The Bible among the Myths: Unique Revelation or Just Ancient Literature?
John N. Oswalt - 2009
Nowadays, it is widely argued that Israel’s religion mirrors that of other West Semitic societies. What accounts for this radical change, and what are its implications for our understanding of the Old Testament?Dr. John N. Oswalt says the root of this new attitude lies in Western society’s hostility to the idea of revelation, which presupposes a reality that transcends the world of the senses, asserting the existence of a realm humans cannot control.While not advocating a “the Bible says it, and I believe it, and that settles it” point of view, Oswalt asserts convincingly that while other ancient literatures all see reality in essentially the same terms, the Bible differs radically on all the main points.The Bible Among the Myths supplies a necessary corrective to those who reject the Old Testament’s testimony about a transcendent God who breaks into time and space and reveals himself in and through human activity.
Muhammad and the Believers: At the Origins of Islam
Fred M. Donner - 2010
The traditional view, which presents Islam as a self-consciously distinct religion tied to the life and revelations of the prophet Muhammad in western Arabia, has since the 1970s been challenged by historians engaged in critical study of the Muslim sources.In "Muhammad and the Believers," the eminent historian Fred Donner offers a lucid and original vision of how Islam first evolved. He argues that the origins of Islam lie in what we may call the "Believers' movement" begun by the prophet Muhammad a movement of religious reform emphasizing strict monotheism and righteous behavior in conformity with God's revealed law. The Believers' movement thus included righteous Christians and Jews in its early years, because like the Qur'anic Believers, Christians and Jews were monotheists and agreed to live righteously in obedience to their revealed law. The conviction that Muslims constituted a separate religious community, utterly distinct from Christians and Jews, emerged a century later, when the leaders of the Believers' movement decided that only those who saw the Qur'an as the final revelation of the One God and Muhammad as the final prophet, qualified as Believers. This separated them decisively from monotheists who adhered to the Gospels or Torah.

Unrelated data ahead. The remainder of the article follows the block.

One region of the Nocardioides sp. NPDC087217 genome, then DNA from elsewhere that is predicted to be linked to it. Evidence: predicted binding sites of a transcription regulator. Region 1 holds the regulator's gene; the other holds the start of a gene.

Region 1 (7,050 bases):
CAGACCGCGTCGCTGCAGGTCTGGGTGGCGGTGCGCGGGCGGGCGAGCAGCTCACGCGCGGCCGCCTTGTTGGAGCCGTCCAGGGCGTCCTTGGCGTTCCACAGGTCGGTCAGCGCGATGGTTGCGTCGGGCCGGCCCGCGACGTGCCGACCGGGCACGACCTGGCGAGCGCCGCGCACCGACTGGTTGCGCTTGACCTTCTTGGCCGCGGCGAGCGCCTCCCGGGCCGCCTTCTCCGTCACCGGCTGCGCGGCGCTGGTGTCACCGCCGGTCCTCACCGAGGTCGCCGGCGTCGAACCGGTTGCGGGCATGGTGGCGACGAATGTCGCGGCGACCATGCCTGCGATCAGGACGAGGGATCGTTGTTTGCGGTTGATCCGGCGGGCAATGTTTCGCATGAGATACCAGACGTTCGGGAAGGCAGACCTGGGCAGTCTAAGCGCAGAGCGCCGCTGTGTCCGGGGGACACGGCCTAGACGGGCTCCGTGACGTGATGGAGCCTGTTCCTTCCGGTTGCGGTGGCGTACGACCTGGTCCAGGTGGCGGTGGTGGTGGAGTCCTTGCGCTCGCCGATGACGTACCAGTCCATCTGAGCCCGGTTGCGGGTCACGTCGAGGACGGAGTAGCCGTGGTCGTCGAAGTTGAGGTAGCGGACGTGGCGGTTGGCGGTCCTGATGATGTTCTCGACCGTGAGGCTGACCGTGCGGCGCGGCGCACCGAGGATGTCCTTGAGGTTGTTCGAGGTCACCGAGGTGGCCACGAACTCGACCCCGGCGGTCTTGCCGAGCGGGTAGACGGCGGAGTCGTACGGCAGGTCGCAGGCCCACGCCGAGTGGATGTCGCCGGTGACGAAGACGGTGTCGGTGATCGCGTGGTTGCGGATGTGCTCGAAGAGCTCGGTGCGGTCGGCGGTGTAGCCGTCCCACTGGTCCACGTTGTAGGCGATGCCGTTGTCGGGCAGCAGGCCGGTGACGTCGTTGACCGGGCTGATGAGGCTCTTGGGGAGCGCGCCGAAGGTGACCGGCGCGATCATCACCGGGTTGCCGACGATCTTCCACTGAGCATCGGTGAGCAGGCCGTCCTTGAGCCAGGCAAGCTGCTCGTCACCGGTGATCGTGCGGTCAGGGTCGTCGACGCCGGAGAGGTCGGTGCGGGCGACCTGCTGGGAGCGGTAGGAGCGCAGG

Elie Wiesel - 1993
Read each year at the Seder table, the Haggadah recounts the miraculous tale of the liberation of the Children of Israel from slavery in Egypt, with a celebration of prayer, ritual, and song. Wiesel and Podwal guide you through the Haggadah and share their understanding and faith in a special illustrated edition that will be treasured for years to come. Accompanying the traditional Haggadah text (which appears here in an accessible new translation) are Elie Wiesel's poetic interpretations, reminiscences, and instructive retellings of ancient legends. The Nobel laureate interweaves past and present as the symbolism of the Seder is explored. Wiesel's commentaries may be read aloud in their entirety or selected passages may be read each year to illuminate the timeless message of this beloved book of redemption. This volume is enhanced by more than fifty original drawings by Mark Podwal, the artist whom Cynthia Ozick has called a "genius of metaphor through line." Podwal's work not only complements the traditional Haggadah text, as well as Wiesel's poetic voice, but also serves as commentary unto itself. The drawings, with their fresh juxtapositions of insight and revelation, are an innovative contribution to the long tradition of Haggadah illustration.
Settings of Silver: An Introduction to Judaism
Stephen M. Wylen - 1989
Now, its author, Stephen Wylen, performs a genuine service by updating his critically acclaimed text for the 21st century. Settings of Silver, Second Edition, reflects the changes in the political structure of Eastern Europe and other recent events, while retaining its accessibility, easy-to-understand language, and compactness. In four sections, the author covers the history of Judaism. Section One includes basic beliefs, what it means to be a Jew, the role of Torah, and the Jewish view of God. Section Two covers faith, practices and customs, including holydays, marriage and family law and ritual, dietary laws, and beliefs surrounding death and the afterlife. Section Three is a history of Judaism, from its foundations to the early part of the 20th century, with a look to mysticism, literature, philosophy and daily life in the Jewish community. In Section Four the author continues the history of Judaism up to the present day, including the Holocaust, the State of Israel, the effects of modernism on Judaism, and the future of Judaism. Engaging, timely, and appropriate for persons of all religious backgrounds, this enduring work belongs in the library of anyone (Jews included) who wants to understand Judaism and the Jewish people.